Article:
Saturday, 25 May 2019

12 Crucial Facts About Vitamin K

One of the least-known vitamins, it’s not surprising that there’s a lot of mystique and mistakes surrounding vitamin K. Everywhere I turn, another person is sharing misinformation about this critical nutrient. To help set the record straight, here are some essential facts you need to know about vitamin K:

Food is the Best Source

Food is always the best form of any vitamin and vitamin K is no different. While there may be a need to supplement with this nutrient, food is still the best way to get it.

Vitamin K is Actually a Group of Vitamins

Not just a standalone vitamin, vitamin K is actually a group of fat-soluble vitamins that have similar chemical structures.

Vitamin K1 and K2 are Not the Same

While there are several different kinds of vitamin K, vitamin K1 and K2 are the most common. While they have predominantly the same name, these different forms of the vitamin have different functions and food sources.

Vitamin K1 is Mainly Found in Greens

Also known as phylloquinone, vitamin K1 is primarily found in leafy greens so if you aren’t already loading up on greens, you’ll want to get started to reap the rewards of vitamin K1.

Vitamin K2 is Not Just Found in Animal Products

Most bloggers continue to perpetuate the myth that vitamin K2 is only found in meat. While animal products tend to be sources of this nutrient, they are not the only sources. Vitamin K2 is also found in many fermented foods.

Your Body Can Manufacture Vitamin K

You may not realize that by boosting the health of your gut, you can boost your body’s ability to manufacture vitamin K. The best way to boost your gut health is by eating more fermented foods like sauerkraut, miso, natto, yogurt, kimchi and fermented pickles. 

Vitamin K3 is Best Avoided

Vitamin K3, also known as menadione, is synthetic and is best avoided due to the potential for side-effects.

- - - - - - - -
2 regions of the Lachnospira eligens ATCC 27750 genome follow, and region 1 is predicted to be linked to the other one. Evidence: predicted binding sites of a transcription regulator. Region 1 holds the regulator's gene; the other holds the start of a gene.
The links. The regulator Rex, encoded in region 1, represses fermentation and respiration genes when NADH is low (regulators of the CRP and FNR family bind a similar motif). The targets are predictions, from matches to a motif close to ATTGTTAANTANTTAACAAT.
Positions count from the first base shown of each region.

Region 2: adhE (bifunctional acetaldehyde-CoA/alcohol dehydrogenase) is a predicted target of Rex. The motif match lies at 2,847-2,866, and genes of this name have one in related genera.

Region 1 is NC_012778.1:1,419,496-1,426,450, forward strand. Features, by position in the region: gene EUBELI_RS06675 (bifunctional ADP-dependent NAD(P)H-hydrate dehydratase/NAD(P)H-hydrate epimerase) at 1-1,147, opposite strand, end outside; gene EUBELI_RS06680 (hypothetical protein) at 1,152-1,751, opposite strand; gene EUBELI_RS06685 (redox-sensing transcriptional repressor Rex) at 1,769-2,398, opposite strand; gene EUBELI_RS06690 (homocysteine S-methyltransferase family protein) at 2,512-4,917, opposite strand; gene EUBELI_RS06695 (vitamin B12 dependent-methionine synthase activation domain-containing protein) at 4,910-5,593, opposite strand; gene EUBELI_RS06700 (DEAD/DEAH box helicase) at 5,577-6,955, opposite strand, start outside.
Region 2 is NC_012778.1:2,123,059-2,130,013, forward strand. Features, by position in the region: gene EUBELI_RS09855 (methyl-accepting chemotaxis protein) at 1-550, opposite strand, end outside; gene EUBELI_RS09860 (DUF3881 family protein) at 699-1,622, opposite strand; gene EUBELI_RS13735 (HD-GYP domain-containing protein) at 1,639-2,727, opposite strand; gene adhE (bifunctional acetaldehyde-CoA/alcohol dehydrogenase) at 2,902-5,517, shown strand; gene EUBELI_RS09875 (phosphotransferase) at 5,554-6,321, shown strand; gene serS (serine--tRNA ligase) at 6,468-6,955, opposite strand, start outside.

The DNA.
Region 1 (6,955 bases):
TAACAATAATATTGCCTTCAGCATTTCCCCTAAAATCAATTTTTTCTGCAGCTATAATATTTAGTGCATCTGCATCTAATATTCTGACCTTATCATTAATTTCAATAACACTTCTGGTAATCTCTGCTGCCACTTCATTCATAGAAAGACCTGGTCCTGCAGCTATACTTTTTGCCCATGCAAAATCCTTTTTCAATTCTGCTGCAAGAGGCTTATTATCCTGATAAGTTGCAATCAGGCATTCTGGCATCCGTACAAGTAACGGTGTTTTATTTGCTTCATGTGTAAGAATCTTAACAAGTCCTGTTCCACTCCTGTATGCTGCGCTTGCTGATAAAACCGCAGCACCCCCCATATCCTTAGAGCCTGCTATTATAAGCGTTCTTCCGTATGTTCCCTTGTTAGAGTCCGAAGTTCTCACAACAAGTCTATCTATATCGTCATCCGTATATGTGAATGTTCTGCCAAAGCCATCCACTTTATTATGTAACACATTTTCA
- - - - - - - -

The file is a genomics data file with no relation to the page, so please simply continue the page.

Vitamin K1 Makes Up the Bulk of Vitamin K

Between 75 and 90 percent of the vitamin K consumed by people is Vitamin K1, not the meat-sources of K2 which many well-meaning but misguided people recommend as a way to get more vitamin K.

Eat More of the Top 6 Sources of Vitamin K

The best way to get more vitamin K is to eat more of the top 6 sources, including (with the amount of vitamin K found in 1 cup): kale (1062 mcg), collard greens (1059 mcg), spinach (889 mcg), turnip greens (529 mcg), broccoli (220), Brussels sprouts (218 mcg).

Vitamin K is Not Just for Blood-Clotting

While it is most known for its ability to ensure healthy clotting of blood, vitamin K can help improve heart and bone health.

Vitamin K is Best Absorbed When Eaten With Fat

Because Vitamin K is a fat-soluble vitamin, it is best eaten alongside some fat to boost absorption. So, add some olive oil to your cooked or salad greens, throw some avocado slices in your vitamin K-rich meal, or add some nuts and seeds with them.

Keep Your Vitamin K Intake Consistent

If you take warfarin or another blood thinner, or have a blood clotting disorder, it is wise to keep your vitamin K intake consistent to avoid any issues with your medication or condition.

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